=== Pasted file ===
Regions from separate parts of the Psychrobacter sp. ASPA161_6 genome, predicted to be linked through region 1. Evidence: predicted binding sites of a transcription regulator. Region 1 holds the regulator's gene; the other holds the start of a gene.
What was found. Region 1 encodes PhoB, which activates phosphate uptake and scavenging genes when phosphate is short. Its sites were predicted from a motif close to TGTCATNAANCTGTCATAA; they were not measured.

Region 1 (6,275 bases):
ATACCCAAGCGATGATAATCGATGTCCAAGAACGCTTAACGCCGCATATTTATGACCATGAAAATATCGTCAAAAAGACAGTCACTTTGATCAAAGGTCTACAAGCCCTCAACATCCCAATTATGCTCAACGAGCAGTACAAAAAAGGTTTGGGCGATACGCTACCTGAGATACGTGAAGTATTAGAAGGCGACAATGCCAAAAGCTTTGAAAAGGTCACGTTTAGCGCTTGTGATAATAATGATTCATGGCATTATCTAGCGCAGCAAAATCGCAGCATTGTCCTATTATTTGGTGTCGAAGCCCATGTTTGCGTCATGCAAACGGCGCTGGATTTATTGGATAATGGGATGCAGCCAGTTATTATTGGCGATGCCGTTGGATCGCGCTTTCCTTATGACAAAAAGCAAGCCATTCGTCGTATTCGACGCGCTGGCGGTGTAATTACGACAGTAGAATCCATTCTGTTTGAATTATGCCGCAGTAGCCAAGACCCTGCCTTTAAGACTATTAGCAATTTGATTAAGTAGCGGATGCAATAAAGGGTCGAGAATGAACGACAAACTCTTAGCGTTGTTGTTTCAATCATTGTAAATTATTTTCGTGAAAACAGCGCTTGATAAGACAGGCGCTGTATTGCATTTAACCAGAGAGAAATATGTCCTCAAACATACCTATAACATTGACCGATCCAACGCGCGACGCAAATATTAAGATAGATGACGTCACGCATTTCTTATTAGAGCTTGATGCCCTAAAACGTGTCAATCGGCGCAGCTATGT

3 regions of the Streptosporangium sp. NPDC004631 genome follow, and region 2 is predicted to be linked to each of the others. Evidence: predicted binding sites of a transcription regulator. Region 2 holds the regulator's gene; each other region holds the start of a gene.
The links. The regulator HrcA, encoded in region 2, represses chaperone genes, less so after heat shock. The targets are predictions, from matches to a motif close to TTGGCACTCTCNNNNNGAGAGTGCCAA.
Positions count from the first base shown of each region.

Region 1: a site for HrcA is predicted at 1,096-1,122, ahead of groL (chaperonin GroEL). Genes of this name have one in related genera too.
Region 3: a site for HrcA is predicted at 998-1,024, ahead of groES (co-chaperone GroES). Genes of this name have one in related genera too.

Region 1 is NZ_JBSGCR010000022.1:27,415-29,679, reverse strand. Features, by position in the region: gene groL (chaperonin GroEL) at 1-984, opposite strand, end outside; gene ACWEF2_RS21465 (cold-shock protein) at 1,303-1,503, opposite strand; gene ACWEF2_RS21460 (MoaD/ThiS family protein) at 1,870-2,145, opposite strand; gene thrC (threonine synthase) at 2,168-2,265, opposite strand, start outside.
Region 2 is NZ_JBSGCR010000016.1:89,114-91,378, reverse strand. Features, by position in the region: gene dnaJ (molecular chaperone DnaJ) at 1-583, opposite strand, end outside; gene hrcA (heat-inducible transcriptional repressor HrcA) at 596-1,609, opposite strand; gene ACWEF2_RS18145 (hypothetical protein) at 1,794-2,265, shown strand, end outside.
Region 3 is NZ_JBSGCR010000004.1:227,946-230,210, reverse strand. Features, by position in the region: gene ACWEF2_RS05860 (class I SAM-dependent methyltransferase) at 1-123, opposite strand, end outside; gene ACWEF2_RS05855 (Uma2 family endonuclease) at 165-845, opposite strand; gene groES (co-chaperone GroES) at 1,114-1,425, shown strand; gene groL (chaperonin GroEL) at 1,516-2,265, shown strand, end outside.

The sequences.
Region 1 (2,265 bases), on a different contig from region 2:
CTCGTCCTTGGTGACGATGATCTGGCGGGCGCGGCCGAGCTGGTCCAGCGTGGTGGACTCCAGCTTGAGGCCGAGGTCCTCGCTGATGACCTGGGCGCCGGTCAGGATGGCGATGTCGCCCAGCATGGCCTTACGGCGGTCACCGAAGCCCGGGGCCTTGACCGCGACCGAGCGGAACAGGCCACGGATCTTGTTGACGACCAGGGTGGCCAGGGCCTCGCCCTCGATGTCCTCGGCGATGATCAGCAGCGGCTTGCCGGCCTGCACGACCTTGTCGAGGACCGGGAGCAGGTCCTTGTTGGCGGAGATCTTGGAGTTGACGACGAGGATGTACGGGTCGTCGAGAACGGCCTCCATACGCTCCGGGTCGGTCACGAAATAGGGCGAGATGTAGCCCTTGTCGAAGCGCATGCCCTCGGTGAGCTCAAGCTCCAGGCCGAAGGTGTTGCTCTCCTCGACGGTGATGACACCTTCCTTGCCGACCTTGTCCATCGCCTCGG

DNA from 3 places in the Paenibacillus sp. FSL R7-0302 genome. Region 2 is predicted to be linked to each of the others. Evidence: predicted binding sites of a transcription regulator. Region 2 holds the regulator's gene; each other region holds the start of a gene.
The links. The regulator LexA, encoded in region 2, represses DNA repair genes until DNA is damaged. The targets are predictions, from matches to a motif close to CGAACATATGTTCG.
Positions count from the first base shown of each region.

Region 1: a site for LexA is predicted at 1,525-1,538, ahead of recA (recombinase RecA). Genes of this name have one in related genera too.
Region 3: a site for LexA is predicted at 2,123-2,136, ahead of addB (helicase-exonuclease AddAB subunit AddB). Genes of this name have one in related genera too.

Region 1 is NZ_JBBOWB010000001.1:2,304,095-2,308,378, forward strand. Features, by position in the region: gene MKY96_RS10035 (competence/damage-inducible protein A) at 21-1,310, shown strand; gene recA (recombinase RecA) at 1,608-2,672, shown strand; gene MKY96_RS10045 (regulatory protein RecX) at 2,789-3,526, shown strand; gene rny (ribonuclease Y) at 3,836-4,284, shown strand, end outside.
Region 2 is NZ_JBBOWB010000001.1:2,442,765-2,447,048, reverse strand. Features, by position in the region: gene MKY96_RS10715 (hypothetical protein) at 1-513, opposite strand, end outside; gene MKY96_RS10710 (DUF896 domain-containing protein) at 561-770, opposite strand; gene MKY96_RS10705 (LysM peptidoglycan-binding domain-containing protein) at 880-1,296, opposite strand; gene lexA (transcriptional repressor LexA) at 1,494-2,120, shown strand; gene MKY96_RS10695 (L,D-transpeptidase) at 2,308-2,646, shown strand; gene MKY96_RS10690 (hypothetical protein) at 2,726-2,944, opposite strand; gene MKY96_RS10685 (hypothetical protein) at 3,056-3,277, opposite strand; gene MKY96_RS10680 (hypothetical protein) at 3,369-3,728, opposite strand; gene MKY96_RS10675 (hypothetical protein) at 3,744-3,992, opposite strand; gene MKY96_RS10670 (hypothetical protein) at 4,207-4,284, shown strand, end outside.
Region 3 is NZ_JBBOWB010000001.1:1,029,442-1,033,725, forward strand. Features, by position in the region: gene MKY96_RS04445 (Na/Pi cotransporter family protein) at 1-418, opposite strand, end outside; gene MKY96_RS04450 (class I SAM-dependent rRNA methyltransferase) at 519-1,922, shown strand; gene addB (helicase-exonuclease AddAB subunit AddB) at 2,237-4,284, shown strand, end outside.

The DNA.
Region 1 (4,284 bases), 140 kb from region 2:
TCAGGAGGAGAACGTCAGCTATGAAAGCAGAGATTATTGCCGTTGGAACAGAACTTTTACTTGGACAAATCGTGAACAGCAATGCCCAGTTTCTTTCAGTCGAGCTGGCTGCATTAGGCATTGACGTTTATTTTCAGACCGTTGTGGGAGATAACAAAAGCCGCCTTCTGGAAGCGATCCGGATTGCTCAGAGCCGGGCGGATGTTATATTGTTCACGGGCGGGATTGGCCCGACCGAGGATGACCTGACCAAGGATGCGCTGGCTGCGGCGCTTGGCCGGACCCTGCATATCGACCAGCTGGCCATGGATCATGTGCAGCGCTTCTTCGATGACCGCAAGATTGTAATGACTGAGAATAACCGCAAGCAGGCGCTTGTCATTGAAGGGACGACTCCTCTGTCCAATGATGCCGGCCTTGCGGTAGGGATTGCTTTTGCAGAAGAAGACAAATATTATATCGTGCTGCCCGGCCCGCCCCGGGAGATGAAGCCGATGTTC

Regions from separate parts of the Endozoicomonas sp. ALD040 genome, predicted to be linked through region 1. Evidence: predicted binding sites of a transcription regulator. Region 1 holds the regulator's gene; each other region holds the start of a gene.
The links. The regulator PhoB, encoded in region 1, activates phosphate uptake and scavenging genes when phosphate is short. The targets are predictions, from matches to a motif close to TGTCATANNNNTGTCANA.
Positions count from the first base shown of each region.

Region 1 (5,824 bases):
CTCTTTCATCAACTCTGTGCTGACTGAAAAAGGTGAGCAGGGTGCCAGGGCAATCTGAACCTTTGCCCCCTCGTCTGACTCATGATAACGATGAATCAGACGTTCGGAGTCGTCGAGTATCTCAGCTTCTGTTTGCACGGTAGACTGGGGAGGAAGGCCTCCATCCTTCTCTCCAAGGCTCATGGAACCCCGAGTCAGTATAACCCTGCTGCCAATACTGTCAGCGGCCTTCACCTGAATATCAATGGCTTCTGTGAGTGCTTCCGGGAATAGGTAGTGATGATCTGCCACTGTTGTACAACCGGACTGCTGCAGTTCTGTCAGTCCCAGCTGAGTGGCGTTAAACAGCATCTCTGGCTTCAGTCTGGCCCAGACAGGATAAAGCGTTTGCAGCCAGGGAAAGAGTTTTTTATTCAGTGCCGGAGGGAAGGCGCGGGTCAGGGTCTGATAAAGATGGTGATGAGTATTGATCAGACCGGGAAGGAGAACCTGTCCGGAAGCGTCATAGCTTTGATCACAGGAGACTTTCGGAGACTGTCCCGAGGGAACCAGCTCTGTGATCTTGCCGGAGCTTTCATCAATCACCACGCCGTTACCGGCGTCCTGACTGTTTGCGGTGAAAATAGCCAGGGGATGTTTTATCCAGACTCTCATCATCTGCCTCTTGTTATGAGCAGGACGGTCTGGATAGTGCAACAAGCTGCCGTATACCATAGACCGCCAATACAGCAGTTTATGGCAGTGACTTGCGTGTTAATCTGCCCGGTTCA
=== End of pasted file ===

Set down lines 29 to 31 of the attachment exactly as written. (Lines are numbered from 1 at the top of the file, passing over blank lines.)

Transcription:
Positions count from the first base shown of each region.

Region 1 (5,824 bases):
CTCTTTCATCAACTCTGTGCTGACTGAAAAAGGTGAGCAGGGTGCCAGGGCAATCTGAACCTTTGCCCCCTCGTCTGACTCATGATAACGATGAATCAGACGTTCGGAGTCGTCGAGTATCTCAGCTTCTGTTTGCACGGTAGACTGGGGAGGAAGGCCTCCATCCTTCTCTCCAAGGCTCATGGAACCCCGAGTCAGTATAACCCTGCTGCCAATACTGTCAGCGGCCTTCACCTGAATATCAATGGCTTCTGTGAGTGCTTCCGGGAATAGGTAGTGATGATCTGCCACTGTTGTACAACCGGACTGCTGCAGTTCTGTCAGTCCCAGCTGAGTGGCGTTAAACAGCATCTCTGGCTTCAGTCTGGCCCAGACAGGATAAAGCGTTTGCAGCCAGGGAAAGAGTTTTTTATTCAGTGCCGGAGGGAAGGCGCGGGTCAGGGTCTGATAAAGATGGTGATGAGTATTGATCAGACCGGGAAGGAGAACCTGTCCGGAAGCGTCATAGCTTTGATCACAGGAGACTTTCGGAGACTGTCCCGAGGGAACCAGCTCTGTGATCTTGCCGGAGCTTTCATCAATCACCACGCCGTTACCGGCGTCCTGACTGTTTGCGGTGAAAATAGCCAGGGGATGTTTTATCCAGACTCTCATCATCTGCCTCTTGTTATGAGCAGGACGGTCTGGATAGTGCAACAAGCTGCCGTATACCATAGACCGCCAATACAGCAGTTTATGGCAGTGACTTGCGTGTTAATCTGCCCGGTTCA